10 Common Phrases That Make You Sound Passive-Aggressive In The Workplace

Passive-aggressive behaviour is a pattern of indirectly expressing negative feelings instead of openly addressing them. It allows a person to express anger-related emotions without directly communicating these feelings. People expressing passive aggression often retain the ability to deny that they intended their behaviour aggressively. 

Examples of passive-aggressive behaviour include lateness, avoidance, and silence. This behaviour can damage relationships and make communication difficult. It is a concealed form of aggression, which can make it difficult to confront. 

Whether intentional or unintentional, being passive-aggressive in the workplace could make others uncomfortable, create tension and even put your job at risk

A recent study from WordFinder by Your Dictionary, an online word search tool, collected data from Ahrefs and Google Adwords to find the most-used passive-aggressive work phrases, most of which seem pretty harmless at first glance. 

These are the top 10 most passive-aggressive phrases in the workplace as revealed in the study.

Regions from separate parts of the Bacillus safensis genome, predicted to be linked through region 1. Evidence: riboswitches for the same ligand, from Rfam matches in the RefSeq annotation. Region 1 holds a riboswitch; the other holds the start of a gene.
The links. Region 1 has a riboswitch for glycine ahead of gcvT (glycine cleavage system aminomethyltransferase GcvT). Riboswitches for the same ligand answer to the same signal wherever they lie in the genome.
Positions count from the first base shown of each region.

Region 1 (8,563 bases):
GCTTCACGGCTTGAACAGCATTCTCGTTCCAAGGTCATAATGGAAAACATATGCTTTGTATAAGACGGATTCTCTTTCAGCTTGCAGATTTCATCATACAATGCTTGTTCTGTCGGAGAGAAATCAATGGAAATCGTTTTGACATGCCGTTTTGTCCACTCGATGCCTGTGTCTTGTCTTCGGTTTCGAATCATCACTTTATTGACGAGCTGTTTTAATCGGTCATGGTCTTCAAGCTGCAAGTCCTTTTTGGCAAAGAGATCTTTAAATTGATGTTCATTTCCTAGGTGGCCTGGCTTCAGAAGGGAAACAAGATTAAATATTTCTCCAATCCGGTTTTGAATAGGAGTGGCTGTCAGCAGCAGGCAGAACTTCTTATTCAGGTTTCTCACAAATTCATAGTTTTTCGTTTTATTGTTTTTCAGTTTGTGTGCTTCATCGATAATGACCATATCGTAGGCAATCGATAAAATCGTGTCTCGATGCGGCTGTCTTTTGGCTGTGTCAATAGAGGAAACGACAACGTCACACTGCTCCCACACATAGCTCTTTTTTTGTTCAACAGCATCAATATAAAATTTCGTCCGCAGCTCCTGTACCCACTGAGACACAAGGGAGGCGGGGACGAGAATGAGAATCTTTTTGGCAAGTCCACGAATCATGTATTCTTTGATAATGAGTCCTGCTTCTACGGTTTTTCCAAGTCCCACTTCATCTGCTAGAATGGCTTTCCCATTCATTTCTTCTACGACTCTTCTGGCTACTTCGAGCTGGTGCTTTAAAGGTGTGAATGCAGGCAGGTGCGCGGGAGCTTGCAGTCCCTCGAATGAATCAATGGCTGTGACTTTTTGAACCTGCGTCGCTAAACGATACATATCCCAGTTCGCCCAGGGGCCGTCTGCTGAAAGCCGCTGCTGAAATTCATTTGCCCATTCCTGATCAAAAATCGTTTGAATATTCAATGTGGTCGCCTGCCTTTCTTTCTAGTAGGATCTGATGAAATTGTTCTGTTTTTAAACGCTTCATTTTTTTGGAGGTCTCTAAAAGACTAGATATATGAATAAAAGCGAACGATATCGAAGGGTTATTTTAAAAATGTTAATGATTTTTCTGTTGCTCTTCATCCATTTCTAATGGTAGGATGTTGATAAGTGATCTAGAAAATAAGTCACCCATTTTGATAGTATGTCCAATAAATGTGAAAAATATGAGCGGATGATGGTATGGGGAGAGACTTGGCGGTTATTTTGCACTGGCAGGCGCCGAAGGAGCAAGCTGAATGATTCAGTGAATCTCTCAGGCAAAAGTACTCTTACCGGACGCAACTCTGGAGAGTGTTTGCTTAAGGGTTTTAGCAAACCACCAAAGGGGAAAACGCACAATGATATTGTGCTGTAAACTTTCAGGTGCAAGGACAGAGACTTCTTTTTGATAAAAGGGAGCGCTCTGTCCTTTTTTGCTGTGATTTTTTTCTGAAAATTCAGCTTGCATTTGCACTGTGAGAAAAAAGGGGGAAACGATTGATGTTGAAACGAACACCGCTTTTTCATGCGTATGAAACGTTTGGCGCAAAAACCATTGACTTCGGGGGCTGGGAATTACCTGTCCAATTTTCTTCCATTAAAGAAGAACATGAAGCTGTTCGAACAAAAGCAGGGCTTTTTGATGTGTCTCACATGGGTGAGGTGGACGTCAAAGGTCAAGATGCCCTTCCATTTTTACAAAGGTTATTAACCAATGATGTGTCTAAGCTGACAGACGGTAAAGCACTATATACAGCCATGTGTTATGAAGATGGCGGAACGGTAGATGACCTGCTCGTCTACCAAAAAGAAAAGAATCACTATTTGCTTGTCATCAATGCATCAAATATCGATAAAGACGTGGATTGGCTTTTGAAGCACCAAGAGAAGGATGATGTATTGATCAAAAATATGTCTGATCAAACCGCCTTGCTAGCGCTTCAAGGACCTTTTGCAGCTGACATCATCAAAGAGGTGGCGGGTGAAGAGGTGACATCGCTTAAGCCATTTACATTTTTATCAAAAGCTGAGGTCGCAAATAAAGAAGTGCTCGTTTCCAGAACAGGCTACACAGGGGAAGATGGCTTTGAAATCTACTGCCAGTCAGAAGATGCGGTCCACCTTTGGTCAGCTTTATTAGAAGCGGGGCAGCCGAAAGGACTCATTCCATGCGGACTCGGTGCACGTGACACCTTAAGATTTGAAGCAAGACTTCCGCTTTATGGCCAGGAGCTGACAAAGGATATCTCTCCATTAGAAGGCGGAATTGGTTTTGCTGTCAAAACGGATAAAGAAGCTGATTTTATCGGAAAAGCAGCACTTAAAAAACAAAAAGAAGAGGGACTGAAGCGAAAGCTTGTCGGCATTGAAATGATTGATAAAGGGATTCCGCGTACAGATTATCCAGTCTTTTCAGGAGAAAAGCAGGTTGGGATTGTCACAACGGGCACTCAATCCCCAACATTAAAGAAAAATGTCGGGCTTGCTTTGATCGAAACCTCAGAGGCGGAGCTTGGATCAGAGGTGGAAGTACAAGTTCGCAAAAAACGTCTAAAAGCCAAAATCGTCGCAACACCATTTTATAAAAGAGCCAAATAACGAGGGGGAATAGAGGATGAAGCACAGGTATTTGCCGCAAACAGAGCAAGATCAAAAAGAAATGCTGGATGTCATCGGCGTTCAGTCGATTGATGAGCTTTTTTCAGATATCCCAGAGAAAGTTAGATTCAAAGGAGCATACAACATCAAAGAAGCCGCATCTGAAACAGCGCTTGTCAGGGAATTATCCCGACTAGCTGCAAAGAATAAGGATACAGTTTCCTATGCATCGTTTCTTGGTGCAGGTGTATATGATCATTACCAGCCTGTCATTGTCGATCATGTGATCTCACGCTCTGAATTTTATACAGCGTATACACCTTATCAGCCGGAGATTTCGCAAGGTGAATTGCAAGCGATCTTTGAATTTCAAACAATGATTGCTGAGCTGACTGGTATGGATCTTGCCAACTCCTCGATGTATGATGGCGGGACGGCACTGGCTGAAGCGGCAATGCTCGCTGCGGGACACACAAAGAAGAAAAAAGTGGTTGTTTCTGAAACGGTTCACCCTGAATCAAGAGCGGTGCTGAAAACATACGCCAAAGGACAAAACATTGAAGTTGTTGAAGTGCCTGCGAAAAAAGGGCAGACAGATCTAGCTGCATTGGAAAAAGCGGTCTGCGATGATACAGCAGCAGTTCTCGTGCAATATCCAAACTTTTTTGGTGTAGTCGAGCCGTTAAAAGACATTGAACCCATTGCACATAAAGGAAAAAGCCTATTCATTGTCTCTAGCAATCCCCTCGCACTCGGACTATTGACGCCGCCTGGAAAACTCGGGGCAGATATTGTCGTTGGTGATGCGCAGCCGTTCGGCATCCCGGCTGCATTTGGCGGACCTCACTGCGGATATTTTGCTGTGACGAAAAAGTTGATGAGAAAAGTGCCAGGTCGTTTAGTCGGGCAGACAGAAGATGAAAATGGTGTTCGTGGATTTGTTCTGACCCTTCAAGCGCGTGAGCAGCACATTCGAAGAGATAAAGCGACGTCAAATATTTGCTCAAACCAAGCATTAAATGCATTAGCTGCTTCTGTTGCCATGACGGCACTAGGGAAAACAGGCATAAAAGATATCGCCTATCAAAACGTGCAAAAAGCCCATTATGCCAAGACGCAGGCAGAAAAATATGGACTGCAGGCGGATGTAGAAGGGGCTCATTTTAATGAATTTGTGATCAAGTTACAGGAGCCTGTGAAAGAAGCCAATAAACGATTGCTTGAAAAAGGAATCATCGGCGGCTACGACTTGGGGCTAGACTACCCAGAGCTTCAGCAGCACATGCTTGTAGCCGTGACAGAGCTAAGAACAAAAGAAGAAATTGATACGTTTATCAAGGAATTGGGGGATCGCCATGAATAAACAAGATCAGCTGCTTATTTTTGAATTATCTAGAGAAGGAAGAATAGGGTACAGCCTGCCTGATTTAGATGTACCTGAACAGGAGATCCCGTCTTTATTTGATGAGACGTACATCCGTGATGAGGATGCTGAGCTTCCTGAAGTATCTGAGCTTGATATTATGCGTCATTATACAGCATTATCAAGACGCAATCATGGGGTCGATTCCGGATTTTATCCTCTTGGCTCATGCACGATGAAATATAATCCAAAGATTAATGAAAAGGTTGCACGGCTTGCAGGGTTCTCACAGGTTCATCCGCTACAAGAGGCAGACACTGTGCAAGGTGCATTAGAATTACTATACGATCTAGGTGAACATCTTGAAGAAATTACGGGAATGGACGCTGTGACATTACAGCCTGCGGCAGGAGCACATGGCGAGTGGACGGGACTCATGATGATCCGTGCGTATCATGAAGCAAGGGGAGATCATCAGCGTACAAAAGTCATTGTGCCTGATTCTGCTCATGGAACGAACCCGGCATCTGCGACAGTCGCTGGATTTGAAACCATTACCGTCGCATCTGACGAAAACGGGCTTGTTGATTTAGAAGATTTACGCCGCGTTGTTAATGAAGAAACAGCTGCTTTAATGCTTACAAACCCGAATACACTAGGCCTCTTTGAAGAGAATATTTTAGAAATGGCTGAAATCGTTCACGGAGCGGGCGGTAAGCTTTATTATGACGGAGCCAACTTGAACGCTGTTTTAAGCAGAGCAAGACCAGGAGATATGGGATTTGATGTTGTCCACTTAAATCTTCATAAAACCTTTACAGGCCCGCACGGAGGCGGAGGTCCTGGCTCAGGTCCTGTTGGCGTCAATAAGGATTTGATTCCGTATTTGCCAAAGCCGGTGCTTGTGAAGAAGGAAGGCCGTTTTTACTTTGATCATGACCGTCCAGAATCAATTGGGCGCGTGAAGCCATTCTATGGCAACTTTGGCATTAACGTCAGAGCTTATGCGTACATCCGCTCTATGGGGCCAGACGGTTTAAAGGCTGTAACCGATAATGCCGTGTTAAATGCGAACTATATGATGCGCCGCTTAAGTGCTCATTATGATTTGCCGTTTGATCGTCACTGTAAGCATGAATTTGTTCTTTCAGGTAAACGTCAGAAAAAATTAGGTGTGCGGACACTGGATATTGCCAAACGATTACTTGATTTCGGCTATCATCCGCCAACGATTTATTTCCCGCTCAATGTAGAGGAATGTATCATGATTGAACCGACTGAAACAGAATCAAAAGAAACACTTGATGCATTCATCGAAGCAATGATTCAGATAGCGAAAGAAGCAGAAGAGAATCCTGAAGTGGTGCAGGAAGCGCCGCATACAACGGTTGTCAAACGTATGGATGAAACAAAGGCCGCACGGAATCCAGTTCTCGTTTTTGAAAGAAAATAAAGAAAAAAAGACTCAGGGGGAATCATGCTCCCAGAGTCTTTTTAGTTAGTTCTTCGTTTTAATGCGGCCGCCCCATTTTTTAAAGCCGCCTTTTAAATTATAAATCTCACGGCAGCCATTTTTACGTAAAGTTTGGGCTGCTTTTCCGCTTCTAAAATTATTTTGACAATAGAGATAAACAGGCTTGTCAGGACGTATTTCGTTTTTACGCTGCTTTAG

1. Please advise 
2. Noted
3. Friendly Reminder
4. Will do 
5. Thanks in advance 
6. Per our last conversation 
7. Circling back to
8. As per my last email 
9. As promised 
10. As discussed 

WordFinder also identified some of the least passive-aggressive work phrases, including “Sorry to bother you again,” “Any update on this” and “I’ll take care of it.”

“As a result, employee frustration and miscommunication are at an all-time high, with tone alone being misinterpreted quite a bit in email communication,” says WordFinder representative Joe Mercurio.

The difference in the delivery of these phrases has to do with timing and attitude, Mercurio says. He also urges employees to think twice before sending their emails:

“To communicate effectively, employees should remember not to respond to messages or emails when in a state of frustration. They should also assume good intent, show empathy and encouragement, and avoid digital ghosting. As a rule of thumb: if you feel uncomfortable reading it directed toward you, try rethinking your approach.”

Communication is one of the most important parts of an effective workplace, according to BetterUp as it “boosts employee morale, engagement, productivity, and satisfaction.” Communication, not only enhances teamwork and coordination, it helps to ensure better performance for organizations as a whole.

Mercurio advises professionals to bring the “Golden Rule” into the workplace when it comes to interacting and communicating with others.

“Treat people how you would like to be treated. Start by deciding if the request is better suited for an email or a face-to-face conversation. If it’s something that can be relayed over email, reread the email and think about things like tone and reception. Overall, open and honest communication is the best way people can work together.”


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